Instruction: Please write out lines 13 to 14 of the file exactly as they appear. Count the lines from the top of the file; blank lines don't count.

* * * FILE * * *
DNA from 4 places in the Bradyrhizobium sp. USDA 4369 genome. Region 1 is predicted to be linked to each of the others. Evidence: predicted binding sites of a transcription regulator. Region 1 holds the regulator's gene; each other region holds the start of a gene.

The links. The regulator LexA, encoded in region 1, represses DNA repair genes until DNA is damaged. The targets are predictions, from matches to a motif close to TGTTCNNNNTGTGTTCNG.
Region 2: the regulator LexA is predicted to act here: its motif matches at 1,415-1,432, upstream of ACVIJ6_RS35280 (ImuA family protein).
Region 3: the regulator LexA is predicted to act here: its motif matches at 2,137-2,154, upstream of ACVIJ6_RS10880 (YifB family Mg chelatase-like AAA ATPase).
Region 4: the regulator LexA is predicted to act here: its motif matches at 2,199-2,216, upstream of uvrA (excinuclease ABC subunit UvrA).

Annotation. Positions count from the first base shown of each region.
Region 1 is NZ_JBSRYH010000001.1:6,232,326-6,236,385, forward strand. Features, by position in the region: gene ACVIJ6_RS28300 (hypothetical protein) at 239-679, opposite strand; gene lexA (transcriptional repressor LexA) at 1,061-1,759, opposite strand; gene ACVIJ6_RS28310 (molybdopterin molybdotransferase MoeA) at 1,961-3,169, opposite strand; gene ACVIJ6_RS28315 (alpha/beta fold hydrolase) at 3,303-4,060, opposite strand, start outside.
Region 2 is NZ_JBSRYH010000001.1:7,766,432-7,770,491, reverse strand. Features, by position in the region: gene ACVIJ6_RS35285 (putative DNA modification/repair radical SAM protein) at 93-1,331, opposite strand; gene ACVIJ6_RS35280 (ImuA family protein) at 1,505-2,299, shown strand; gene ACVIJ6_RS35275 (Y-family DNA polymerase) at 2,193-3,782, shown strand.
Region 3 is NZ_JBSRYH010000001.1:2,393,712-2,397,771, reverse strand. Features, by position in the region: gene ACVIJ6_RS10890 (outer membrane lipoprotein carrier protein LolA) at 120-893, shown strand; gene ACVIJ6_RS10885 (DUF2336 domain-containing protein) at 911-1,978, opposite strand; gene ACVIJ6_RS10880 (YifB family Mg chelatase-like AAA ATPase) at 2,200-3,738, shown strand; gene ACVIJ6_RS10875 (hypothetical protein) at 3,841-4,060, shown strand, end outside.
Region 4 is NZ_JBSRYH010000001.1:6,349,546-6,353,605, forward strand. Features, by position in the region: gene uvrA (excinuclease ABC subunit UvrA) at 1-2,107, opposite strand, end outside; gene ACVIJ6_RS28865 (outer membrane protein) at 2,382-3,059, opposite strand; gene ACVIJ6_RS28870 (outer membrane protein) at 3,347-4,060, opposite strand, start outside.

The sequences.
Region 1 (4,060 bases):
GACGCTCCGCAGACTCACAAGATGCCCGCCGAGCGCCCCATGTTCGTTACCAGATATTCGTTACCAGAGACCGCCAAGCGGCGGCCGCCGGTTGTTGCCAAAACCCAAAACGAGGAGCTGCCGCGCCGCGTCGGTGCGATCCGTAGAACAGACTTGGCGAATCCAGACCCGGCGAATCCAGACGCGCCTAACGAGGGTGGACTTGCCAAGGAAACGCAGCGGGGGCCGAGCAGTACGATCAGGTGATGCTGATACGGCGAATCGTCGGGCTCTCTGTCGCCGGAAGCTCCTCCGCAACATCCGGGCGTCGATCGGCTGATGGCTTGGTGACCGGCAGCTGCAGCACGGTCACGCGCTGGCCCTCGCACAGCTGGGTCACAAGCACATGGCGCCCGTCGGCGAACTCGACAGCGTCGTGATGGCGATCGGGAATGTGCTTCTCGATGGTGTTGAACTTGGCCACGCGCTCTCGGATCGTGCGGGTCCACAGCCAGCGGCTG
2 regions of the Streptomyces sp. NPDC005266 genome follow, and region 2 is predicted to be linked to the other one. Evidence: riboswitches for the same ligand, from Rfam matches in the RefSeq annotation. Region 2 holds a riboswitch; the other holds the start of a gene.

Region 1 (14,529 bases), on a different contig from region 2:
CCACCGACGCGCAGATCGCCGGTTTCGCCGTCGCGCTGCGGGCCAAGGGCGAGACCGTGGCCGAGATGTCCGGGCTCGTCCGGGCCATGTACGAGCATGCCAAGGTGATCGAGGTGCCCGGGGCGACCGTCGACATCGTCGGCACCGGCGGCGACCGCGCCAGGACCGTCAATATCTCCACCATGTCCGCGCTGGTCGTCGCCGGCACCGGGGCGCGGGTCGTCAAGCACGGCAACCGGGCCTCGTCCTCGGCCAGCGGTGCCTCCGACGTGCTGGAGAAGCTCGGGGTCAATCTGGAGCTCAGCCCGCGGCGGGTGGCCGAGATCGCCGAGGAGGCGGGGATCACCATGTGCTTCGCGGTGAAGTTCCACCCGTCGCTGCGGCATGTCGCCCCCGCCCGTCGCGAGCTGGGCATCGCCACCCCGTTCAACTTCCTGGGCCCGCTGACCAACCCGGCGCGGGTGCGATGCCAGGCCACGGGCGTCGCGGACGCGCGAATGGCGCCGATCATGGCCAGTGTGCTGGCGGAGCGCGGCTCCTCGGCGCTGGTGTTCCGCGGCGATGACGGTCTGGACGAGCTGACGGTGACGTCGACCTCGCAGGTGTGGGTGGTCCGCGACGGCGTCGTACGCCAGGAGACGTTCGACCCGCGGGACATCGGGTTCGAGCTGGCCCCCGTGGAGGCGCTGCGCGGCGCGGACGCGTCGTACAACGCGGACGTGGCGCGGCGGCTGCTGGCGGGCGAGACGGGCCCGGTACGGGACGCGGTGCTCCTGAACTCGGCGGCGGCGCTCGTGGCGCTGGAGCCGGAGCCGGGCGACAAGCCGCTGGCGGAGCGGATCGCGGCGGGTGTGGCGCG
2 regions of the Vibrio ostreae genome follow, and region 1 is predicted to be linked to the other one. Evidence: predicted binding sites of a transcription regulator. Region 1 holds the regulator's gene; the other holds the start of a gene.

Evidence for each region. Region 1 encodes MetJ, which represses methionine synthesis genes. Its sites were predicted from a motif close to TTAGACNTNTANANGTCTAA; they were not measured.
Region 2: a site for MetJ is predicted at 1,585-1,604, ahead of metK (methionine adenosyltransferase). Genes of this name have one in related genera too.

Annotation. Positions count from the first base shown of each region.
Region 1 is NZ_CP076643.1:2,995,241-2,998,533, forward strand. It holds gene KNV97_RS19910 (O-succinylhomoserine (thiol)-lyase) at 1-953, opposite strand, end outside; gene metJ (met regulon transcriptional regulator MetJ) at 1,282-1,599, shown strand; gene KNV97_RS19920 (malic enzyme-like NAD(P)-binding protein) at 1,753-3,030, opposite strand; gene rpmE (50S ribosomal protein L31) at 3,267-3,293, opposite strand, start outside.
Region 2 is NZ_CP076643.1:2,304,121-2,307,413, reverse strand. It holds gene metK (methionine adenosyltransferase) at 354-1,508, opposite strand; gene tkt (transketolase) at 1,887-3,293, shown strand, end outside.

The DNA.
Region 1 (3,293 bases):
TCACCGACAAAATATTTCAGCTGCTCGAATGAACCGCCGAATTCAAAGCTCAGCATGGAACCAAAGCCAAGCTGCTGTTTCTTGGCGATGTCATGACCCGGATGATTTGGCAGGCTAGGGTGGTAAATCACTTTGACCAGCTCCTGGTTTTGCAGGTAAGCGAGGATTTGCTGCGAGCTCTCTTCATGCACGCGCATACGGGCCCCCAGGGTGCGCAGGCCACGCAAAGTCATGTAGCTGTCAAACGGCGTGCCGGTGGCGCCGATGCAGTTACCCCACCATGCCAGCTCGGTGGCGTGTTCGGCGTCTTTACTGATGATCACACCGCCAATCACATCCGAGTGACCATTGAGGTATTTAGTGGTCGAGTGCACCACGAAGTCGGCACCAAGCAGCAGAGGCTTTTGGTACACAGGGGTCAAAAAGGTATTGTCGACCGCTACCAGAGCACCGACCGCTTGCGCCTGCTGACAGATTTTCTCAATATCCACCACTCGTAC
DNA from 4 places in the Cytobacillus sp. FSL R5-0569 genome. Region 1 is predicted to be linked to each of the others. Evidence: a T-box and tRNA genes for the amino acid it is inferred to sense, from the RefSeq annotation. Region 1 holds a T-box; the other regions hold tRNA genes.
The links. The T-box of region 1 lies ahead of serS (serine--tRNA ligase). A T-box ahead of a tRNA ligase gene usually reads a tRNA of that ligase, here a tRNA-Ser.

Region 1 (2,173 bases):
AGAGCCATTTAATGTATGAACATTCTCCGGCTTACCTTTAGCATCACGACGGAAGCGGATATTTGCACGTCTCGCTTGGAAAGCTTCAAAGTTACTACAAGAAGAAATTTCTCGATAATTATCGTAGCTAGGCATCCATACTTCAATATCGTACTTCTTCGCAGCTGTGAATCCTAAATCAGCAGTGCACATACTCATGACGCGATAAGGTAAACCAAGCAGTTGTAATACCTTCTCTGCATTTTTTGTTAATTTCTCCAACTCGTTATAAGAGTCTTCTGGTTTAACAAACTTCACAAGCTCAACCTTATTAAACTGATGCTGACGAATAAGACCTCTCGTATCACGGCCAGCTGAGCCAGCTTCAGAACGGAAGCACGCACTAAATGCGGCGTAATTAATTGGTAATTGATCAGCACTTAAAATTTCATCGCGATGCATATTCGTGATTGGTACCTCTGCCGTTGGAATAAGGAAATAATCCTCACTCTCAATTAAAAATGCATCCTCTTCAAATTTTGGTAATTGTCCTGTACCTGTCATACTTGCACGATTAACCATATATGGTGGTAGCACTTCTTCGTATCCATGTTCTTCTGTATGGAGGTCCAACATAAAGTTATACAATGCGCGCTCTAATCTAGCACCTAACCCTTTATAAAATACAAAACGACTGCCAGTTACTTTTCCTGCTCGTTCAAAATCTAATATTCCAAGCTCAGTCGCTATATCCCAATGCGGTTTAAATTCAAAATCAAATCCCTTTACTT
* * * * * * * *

GACGCTCCGCAGACTCACAAGATGCCCGCCGAGCGCCCCATGTTCGTTACCAGATATTCGTTACCAGAGACCGCCAAGCGGCGGCCGCCGGTTGTTGCCAAAACCCAAAACGAGGAGCTGCCGCGCCGCGTCGGTGCGATCCGTAGAACAGACTTGGCGAATCCAGACCCGGCGAATCCAGACGCGCCTAACGAGGGTGGACTTGCCAAGGAAACGCAGCGGGGGCCGAGCAGTACGATCAGGTGATGCTGATACGGCGAATCGTCGGGCTCTCTGTCGCCGGAAGCTCCTCCGCAACATCCGGGCGTCGATCGGCTGATGGCTTGGTGACCGGCAGCTGCAGCACGGTCACGCGCTGGCCCTCGCACAGCTGGGTCACAAGCACATGGCGCCCGTCGGCGAACTCGACAGCGTCGTGATGGCGATCGGGAATGTGCTTCTCGATGGTGTTGAACTTGGCCACGCGCTCTCGGATCGTGCGGGTCCACAGCCAGCGGCTG
2 regions of the Streptomyces sp. NPDC005266 genome follow, and region 2 is predicted to be linked to the other one. Evidence: riboswitches for the same ligand, from Rfam matches in the RefSeq annotation. Region 2 holds a riboswitch; the other holds the start of a gene.